Breathing Room for Creativity

I’m not sure what started it, but I knew that it was time. I had to take some time off work. I’d taken long weekends off, and I’d taken longer vacations to go and see my family halfway across the country, but I couldn’t think of a time I’d taken a nice “stay-cation”. So, here I am, sitting at my desk and ready to work.


These are my notes from yesterday, my first day of my writing retreat.

Maybe I’m not quite ready to work. I committed to doing my Miracle Morning today (If you haven’t checked out Hal Elrod, you should), and I’m stuck on the meditation part. Meditation requires a patience I just can’t find in myself today. It would be logical then to sit down and cultivate that patience.

Instead of meditating, I decided to convert my normal office workspace with my computer into a writing space where it’s just me, my notebooks, and fountain pens. My original plan had been to go to the library and write, but alas, I didn’t feel like leaving my home today. So, it was either don’t write, or mimic the writing space at the library.

I’ve found it hard to really write for extended periods of time at home. When I’m at the library, I get in “work mode”, but it’s distracting when I must go bathroom or get water and I must pack everything up, then unpack everything a couple of minutes later. Though, the water view is nice. Perhaps tomorrow I’ll ride the ferry.

Now, I have converted my office into the ideal writing space with the big desk, sunny room, and a comfy chair for reading breaks. I’m now sitting at that desk, and instead of writing my novel, I’m writing this.

Perhaps it’s just to clear my head, but I know that once I finish this, I’ll be facing the blank page and the temptation of Facebook scrolling, or shopping on Amazon for some sort of writing paraphernalia to make writing more magical.

I think the fear here is the expectation that because I’ve taken all this time off work, the whole week, that I need to spend every minute writing, because how many writers with full time jobs get to take a week off, sans kids and spouses, and just write? It would feel like a travesty to waste it. But, I haven’t sat down to write for stretches of hours since NaNoWriMo, and I’m not sure how I’ve done that for two years in a row now.

I have 30,000 more words before I reach my goal of 100,000 and I hope I can wrap up the novel by then. No sooner, no later. It just seems like the right number to me, but I need to be flexible and let the work be the size it needs to be. I say that, but feeling it is different. Can I do 30,000 words in one week? Probably. Is that the goal? No. I suppose I’m taking the route of Stephen King and simply aiming for 2000 words a day, which I can do quickly when I’m in the groove.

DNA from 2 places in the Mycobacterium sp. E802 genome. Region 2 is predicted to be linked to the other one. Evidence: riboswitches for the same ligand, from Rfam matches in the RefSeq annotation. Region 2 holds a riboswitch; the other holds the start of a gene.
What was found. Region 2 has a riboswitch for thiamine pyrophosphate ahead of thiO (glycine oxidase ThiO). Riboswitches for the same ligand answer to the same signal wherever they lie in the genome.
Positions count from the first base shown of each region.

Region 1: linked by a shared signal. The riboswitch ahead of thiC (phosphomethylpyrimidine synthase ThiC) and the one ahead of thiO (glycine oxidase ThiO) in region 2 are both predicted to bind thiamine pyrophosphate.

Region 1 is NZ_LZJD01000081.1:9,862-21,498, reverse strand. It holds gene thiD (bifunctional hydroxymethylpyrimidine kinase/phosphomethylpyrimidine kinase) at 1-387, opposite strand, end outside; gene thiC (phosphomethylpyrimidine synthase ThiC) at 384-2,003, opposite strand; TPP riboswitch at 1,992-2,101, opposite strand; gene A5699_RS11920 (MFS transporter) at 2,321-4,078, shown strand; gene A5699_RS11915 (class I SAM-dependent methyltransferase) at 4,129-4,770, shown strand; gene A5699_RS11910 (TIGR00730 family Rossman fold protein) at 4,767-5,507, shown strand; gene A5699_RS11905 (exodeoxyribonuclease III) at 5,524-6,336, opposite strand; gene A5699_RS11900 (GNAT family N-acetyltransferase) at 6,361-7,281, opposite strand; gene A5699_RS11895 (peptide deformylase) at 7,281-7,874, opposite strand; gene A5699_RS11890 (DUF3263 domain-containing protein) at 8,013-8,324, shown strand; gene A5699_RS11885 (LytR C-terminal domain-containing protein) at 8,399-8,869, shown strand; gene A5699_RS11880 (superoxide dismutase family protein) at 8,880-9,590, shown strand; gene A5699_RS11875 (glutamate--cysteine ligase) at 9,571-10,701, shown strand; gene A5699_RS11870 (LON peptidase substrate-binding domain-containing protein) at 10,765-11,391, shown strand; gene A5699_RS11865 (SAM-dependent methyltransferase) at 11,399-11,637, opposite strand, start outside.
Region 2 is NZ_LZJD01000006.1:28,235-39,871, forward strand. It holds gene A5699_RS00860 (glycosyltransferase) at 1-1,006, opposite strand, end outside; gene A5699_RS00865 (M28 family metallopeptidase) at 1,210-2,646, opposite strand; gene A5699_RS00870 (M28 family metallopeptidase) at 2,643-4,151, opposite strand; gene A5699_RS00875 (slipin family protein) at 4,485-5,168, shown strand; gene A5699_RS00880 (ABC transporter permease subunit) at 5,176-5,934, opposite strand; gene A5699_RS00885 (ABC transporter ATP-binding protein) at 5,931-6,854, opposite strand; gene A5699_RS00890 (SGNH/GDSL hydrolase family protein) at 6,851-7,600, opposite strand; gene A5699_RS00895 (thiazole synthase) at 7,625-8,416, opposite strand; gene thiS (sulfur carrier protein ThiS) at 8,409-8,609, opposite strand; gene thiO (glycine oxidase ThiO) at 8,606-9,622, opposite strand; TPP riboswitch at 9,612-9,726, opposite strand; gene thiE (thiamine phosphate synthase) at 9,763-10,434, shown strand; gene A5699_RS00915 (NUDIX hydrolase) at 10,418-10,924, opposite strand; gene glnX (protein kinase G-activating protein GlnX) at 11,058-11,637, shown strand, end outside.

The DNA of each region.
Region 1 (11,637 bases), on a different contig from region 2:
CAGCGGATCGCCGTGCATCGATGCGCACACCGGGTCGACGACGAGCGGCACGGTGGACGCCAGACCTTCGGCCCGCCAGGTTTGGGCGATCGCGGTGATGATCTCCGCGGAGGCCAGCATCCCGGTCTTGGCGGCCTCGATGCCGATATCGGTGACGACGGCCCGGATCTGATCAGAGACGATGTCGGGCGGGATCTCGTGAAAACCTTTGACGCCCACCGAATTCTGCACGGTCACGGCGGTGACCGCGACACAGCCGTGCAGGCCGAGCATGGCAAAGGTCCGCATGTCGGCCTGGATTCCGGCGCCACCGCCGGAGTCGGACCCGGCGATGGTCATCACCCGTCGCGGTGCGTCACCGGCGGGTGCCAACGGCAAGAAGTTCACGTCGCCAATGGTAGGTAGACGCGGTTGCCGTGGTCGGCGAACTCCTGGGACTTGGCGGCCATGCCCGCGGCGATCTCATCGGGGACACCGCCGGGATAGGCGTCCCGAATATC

So that’s it. One week, including the coming weekend, and I will write my heart out, reform my habit of daily writing, and keep it going. If you dream big and truly believe it will come true, then act to realize that dream and make it a goal, I don’t think anything is unrealistic. It’s a lot of pressure, but I do better with pressure. I need a deadline or I just fall off the wagon.

I have two deadlines this month. The 2000 words a day for this week, and then I want to complete my novel by the end of the month for Camp NaNoWriMo going on now. I’m hoping this week can push me all the way to that goal, and then I can just rejoice for the remaining three weeks of Camp NaNoWriMo.

But that’s not how it works, is it? There isn’t breathing room being a writer. Once you finish something like that, the response shouldn’t be exhaustion. I feel like my response at the completion of a project is that I have so many ideas, and I’m thrilled I get to move on and explore them. So, maybe the goal here isn’t to get published (I know there are a lot of differing opinions on that, which I discuss in a different post) but to simply make room for more creativity once I have this story out of me.

I hope you have a great number of stories in you and that you have the room to explore your own creativity.

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